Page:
Climate Emergency and Liverpool City Council
Reflections on Labour's rejection of our Climate Emergency Budget.
By Councillor Tom Crone
Across the world people are waking up to the urgency of responding to climate change. UN reports last year spelled it out in the starkest terms yet. Councils and governments around the world are declaring climate emergencies and starting to put in place plans to make it a reality. After many years as a Green party activist and campaigner on the issue of climate change it feels like the mood is finally changing and action is inevitable.
But not in Liverpool. The budget prepared by the ruling Labour administration contained just one mention of climate change, and nothing allocated to tackling this crisis.
Green Councillors drafted an alternative budget which created a £120m Climate Emergency Fund of £30m per year for the next four years. This would have enabled significant investment in renewable energy, home insulation, and redesigning our roads for sustainable transport. The budget is made by reallocating money that is earmarked for pot hole repairs and road resurfacing. Possibly an unpopular decision with some people, but given the crisis we face, this is how the Green Party would choose to do things differently.
Unfortunately the Labour Party decided to vote against our proposals. Their speeches against it followed their fixed formula of deriding and criticising both the content of the proposals and the motivation and competence of the Green Party. That their response was so predictable and formulaic shows they completely failed to engage. The muted applause those speeches got suggest many within Labour ranks probably knew they were on the wrong side on this one. Liberal Democrats also voted against the proposals.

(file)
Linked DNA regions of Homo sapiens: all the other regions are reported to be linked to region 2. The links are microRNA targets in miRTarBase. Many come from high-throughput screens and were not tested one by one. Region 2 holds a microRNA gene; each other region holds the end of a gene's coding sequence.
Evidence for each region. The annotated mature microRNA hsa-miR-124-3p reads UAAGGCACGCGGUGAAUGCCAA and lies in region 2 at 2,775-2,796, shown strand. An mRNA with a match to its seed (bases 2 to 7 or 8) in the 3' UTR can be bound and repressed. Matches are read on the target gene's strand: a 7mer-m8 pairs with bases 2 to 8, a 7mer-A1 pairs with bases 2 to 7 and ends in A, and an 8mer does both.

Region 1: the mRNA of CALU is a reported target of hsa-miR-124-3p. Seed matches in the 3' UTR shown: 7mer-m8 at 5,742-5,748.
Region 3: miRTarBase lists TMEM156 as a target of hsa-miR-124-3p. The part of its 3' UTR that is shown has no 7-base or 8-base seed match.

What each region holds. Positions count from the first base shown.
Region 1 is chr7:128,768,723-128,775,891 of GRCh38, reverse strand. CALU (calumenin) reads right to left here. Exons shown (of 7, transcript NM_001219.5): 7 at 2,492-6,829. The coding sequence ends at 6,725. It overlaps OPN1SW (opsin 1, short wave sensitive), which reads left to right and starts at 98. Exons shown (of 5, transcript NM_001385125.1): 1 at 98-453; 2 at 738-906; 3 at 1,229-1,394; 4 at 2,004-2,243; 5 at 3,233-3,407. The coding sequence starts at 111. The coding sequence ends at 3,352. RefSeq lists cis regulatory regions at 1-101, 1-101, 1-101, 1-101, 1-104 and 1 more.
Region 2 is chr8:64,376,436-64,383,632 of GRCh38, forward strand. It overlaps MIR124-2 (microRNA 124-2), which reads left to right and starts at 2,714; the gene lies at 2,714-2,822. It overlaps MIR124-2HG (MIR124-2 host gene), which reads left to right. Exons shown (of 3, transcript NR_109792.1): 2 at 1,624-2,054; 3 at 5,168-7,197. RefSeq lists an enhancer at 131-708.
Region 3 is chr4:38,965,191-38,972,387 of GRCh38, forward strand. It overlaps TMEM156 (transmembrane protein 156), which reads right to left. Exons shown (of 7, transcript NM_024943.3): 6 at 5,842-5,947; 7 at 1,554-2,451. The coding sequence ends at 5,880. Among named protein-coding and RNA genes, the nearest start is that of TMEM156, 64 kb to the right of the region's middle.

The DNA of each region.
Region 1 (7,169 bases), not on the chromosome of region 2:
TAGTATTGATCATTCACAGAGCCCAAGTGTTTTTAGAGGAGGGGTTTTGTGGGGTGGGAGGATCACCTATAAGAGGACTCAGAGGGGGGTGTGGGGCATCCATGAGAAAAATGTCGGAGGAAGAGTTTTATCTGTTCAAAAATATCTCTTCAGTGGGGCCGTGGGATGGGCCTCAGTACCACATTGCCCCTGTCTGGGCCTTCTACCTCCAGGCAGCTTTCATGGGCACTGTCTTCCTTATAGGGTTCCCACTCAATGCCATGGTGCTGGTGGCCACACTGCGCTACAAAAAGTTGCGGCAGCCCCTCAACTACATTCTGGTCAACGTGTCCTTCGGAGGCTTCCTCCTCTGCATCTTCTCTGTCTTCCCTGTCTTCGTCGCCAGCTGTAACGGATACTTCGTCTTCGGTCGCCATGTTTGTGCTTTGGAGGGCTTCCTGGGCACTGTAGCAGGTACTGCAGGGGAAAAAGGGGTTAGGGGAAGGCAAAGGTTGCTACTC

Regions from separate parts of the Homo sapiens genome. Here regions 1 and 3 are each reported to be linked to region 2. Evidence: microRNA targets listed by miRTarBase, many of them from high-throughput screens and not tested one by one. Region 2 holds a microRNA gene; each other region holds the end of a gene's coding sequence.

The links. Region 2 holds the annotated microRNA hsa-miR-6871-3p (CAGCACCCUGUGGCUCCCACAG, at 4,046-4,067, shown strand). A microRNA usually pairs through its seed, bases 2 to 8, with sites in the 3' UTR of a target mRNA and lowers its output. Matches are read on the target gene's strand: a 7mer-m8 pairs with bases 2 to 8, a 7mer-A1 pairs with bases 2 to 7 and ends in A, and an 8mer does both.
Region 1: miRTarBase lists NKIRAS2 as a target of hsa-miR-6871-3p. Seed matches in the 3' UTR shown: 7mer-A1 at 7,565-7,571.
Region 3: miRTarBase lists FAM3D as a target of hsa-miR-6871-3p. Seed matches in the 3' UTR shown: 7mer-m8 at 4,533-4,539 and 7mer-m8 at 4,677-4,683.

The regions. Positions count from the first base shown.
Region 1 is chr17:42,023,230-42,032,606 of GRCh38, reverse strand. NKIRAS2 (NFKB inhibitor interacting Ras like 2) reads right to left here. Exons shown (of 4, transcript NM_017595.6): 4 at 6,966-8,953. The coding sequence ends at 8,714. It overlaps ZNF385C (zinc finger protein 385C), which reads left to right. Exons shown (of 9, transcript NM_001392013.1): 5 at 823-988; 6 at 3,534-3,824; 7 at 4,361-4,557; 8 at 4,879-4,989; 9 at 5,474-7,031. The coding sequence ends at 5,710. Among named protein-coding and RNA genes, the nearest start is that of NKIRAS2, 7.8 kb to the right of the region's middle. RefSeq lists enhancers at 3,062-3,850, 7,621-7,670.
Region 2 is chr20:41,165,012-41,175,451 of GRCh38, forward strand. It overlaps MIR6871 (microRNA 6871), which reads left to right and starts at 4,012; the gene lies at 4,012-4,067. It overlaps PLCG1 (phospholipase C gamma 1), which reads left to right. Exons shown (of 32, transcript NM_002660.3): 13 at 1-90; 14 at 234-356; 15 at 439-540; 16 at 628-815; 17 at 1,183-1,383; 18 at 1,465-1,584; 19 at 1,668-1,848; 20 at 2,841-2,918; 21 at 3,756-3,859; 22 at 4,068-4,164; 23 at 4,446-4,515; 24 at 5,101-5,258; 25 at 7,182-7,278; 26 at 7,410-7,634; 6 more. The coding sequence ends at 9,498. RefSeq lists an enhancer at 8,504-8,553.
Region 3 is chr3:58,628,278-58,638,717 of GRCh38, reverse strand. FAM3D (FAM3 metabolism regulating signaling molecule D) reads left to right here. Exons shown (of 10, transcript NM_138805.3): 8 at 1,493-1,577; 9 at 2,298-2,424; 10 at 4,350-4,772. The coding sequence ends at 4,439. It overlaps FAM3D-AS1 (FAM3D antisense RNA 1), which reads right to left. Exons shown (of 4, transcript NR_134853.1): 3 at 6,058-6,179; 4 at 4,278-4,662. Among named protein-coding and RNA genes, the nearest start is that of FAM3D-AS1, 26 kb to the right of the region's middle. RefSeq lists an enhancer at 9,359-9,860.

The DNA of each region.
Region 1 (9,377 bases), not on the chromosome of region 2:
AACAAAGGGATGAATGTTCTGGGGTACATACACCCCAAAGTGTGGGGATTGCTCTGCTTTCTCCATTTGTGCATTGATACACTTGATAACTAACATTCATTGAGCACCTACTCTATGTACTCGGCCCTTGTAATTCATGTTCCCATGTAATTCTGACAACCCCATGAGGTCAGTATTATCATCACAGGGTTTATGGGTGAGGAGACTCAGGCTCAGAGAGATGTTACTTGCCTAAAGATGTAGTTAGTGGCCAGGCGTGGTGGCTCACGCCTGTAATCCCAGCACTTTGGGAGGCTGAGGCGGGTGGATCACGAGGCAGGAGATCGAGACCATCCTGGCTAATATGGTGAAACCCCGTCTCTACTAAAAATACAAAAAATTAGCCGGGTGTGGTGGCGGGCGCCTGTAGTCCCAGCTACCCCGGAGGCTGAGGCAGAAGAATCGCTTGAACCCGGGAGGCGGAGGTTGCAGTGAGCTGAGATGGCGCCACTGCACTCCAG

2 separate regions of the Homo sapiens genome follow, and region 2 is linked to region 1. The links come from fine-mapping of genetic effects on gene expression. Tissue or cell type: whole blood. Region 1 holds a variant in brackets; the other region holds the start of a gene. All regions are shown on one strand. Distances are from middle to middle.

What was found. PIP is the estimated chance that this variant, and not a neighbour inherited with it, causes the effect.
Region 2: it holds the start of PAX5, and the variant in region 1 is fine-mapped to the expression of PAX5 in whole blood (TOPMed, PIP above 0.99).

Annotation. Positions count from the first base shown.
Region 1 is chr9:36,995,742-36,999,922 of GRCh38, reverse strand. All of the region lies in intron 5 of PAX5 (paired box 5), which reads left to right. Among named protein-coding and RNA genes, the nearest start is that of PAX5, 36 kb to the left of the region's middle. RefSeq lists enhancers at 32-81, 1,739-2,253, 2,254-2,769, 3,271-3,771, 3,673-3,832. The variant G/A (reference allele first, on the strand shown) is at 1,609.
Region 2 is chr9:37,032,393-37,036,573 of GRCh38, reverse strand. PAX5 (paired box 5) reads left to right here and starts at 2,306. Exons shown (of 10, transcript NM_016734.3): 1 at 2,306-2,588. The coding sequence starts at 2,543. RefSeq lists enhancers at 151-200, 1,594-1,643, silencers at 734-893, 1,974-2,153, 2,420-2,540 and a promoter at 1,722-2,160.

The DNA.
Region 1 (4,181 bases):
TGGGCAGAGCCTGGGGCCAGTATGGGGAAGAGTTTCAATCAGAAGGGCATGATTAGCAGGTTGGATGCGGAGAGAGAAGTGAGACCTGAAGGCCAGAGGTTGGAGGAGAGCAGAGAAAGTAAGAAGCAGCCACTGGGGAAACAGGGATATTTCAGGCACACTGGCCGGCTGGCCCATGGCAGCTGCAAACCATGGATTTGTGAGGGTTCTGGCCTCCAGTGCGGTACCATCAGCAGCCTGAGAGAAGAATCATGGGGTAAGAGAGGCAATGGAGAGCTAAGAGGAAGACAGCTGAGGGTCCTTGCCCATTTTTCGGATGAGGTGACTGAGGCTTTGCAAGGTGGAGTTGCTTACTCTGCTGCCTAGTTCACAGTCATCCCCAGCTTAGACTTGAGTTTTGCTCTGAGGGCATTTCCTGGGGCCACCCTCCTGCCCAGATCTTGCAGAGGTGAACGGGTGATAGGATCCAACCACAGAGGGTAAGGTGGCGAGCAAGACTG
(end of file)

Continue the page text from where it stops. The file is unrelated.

The next day Labour cabinet member James Noakes phoned Radio Merseyside to claim we hadn't made it clear where the money for our proposals would come from. However he knew that it couldn't be debated in the chamber if it hadn't been approved as legal by the city solicitor and the director of finance.
So, we are now left with a budget that ignores the defining crisis of a generation, and a Labour Party desperate to undermine proposals they know are sound, and which show clearly that another future is possible. A future where decision makers in Liverpool say enough is enough and show real commitment to starting the green revolution here in our great city.